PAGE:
Another major difference between the two is that grief is associated with a specific event or loss of a loved one, while depression doesn’t always indicate a loss. Grief focuses on loss, but depression focuses on the self. And self-esteem is usually not affected in grief, while in depression loathsome feelings toward yourself are usually present.
Causes of Depression
No one knows exactly what causes depression, but it can result from a variety of reasons.Depression can result from a wide spectrum of issues from upbringing to current medication.
The causes that trigger depression range from physical, emotional, and chemical. From adverse childhood events and brain injuries to medical issues and nutritional unbalance. Depression can even result from leading an unfulfilled life.
Before you look at a list of common causes associated with depression, it’s important to remember two factors:
- Not everyone who experiences these factors gets depression.
- Depression is treatable.
Abuse. Experiences of physical, sexual, or emotional abuse in early years can make you more vulnerable to depression later in life. And ongoing abuse as an adult can trigger depression as well.
Age. The elderly are at a higher risk of depression. Contributing factors such as living alone, having a lack of social support, or physical disability can make the depression worse.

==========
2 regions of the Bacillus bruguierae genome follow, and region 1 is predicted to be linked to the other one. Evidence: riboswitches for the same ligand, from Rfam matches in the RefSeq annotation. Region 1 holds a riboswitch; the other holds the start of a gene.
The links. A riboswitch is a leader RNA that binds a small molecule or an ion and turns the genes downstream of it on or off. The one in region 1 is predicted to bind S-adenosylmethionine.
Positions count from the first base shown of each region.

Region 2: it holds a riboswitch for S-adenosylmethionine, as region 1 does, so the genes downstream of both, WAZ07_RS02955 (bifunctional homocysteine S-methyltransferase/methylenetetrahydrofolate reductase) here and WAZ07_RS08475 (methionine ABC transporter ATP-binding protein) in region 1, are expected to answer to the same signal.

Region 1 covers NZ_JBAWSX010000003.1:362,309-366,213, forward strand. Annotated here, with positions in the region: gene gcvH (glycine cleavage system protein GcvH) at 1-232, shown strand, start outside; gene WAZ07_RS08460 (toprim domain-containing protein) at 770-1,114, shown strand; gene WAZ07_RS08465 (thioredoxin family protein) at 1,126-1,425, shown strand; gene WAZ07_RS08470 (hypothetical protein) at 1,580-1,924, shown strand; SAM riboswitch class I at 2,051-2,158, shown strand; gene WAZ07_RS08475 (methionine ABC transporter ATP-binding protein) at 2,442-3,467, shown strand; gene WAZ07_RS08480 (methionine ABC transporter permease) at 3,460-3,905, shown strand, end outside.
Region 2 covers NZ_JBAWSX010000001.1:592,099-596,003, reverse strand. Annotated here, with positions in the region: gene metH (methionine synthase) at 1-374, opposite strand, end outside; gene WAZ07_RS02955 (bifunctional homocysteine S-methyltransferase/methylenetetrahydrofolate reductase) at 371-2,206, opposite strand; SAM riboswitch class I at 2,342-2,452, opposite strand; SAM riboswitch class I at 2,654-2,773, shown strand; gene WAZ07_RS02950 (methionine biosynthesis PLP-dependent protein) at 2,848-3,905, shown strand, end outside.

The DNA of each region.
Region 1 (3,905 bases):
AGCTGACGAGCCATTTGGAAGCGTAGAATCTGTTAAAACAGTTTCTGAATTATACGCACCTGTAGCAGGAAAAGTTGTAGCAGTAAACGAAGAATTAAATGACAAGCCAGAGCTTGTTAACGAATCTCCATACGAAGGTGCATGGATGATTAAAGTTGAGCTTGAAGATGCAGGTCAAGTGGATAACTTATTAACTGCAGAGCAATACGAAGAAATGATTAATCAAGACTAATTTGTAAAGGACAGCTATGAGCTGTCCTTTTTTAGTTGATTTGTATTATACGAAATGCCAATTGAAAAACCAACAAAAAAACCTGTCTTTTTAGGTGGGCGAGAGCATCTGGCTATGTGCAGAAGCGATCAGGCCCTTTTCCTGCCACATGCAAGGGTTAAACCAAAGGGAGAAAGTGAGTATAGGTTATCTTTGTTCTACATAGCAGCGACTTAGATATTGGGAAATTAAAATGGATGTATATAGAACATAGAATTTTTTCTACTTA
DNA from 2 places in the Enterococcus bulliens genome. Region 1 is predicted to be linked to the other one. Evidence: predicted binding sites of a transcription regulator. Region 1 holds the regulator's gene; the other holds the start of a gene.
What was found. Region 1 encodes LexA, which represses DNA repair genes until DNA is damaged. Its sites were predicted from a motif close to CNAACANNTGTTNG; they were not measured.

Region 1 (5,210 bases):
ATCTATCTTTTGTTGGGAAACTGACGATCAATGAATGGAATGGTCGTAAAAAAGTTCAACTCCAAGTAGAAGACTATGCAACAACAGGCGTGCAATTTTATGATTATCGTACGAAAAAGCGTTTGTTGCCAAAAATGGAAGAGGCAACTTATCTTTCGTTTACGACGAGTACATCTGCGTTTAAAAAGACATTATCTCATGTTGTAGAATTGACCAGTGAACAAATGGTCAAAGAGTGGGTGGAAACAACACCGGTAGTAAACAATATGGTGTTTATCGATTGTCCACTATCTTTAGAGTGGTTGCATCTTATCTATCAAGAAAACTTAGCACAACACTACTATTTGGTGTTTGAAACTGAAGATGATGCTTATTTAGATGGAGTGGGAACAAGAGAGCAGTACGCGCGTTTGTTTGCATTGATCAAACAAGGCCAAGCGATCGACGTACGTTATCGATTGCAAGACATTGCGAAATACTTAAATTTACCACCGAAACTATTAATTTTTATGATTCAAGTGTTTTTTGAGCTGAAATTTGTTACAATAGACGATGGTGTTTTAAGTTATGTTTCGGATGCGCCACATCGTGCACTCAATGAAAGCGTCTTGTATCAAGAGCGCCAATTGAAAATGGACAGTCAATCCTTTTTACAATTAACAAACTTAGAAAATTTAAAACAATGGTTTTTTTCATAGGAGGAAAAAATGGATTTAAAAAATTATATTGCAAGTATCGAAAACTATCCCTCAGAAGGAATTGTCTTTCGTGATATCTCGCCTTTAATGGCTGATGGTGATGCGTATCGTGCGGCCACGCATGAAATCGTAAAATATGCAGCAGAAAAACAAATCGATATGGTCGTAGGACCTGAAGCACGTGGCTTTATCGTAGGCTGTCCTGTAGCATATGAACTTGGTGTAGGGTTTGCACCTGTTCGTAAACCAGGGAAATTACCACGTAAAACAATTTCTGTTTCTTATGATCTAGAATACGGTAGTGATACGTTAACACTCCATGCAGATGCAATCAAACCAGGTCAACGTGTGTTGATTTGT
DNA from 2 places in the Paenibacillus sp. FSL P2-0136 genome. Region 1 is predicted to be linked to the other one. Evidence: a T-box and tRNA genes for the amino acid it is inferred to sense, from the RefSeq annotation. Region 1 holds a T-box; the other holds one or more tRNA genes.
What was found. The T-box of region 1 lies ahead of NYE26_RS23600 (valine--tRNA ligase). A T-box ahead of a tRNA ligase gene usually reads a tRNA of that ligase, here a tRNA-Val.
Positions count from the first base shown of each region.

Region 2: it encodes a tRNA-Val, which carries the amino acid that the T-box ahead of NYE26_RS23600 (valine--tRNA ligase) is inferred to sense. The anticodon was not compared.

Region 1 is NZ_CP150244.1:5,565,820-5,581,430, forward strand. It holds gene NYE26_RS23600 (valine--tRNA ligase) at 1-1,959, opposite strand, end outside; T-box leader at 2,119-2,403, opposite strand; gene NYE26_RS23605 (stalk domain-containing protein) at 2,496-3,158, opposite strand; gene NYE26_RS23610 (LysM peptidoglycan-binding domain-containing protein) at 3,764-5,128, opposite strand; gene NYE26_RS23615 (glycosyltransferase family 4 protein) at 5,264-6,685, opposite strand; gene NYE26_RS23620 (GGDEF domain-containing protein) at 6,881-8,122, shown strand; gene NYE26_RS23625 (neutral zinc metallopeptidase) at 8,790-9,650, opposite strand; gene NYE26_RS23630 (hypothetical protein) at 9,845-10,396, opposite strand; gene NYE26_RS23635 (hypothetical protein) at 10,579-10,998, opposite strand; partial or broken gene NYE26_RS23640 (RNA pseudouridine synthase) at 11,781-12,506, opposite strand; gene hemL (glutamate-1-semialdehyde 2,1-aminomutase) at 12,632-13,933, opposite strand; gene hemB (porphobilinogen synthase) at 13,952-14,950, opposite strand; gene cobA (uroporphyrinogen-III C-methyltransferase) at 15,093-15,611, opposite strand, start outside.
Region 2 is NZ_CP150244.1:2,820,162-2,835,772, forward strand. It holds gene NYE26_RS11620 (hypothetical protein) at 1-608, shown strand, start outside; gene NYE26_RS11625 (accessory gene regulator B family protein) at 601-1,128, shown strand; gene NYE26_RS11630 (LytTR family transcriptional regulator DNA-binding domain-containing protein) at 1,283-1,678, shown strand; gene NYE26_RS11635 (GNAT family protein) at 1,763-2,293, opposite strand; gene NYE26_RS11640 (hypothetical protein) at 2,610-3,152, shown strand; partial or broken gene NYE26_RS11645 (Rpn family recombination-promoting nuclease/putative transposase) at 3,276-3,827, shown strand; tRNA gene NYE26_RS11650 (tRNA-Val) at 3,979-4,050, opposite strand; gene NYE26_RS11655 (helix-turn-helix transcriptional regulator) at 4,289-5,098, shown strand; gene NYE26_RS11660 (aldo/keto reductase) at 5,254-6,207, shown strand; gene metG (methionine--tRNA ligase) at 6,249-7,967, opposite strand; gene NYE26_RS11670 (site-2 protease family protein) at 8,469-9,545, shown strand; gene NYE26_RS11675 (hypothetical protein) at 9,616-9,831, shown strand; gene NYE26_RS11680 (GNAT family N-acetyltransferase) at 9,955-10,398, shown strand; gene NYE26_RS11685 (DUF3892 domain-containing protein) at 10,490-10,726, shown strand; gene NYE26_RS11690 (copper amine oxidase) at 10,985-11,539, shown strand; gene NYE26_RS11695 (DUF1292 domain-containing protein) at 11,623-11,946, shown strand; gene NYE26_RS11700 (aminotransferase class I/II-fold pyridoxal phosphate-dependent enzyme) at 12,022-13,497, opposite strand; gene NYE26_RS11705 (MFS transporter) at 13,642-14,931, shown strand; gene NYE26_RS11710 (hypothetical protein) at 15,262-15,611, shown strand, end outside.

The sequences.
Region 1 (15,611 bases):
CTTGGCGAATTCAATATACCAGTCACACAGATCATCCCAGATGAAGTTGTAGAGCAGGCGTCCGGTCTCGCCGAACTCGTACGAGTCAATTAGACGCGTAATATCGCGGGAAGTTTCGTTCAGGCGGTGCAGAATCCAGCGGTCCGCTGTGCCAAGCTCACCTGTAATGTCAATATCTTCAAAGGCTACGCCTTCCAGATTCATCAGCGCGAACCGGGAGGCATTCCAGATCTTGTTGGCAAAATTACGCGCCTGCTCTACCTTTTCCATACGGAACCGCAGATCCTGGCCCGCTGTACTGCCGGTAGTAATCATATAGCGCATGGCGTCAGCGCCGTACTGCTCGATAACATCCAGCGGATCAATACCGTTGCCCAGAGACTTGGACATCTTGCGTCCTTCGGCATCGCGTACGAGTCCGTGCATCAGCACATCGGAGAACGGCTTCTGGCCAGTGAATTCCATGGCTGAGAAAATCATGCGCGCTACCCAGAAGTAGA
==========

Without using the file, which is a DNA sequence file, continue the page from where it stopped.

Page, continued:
Certain medications. Some medications can increase the risk of depression: for example, isotretinoin (used to treat acne), the antiviral drug interferon-alpha, and corticosteroids. And even some anti-depressant drugs, especially in combination with other medications, can prolong or deepen depression.
Conflict. Personal conflicts with family members or friends can trigger depression in someone with a biological vulnerability to depression.
Death or a loss. Although sadness or grief after the death or loss of a loved one is natural, if prolonged it can increase the risk of depression.
Gender. No one knows why, but women are about twice as likely as men to become depressed. The hormonal changes that women go through at different times of their lives may play a role. See the female-specific depressions above in Types of Depression.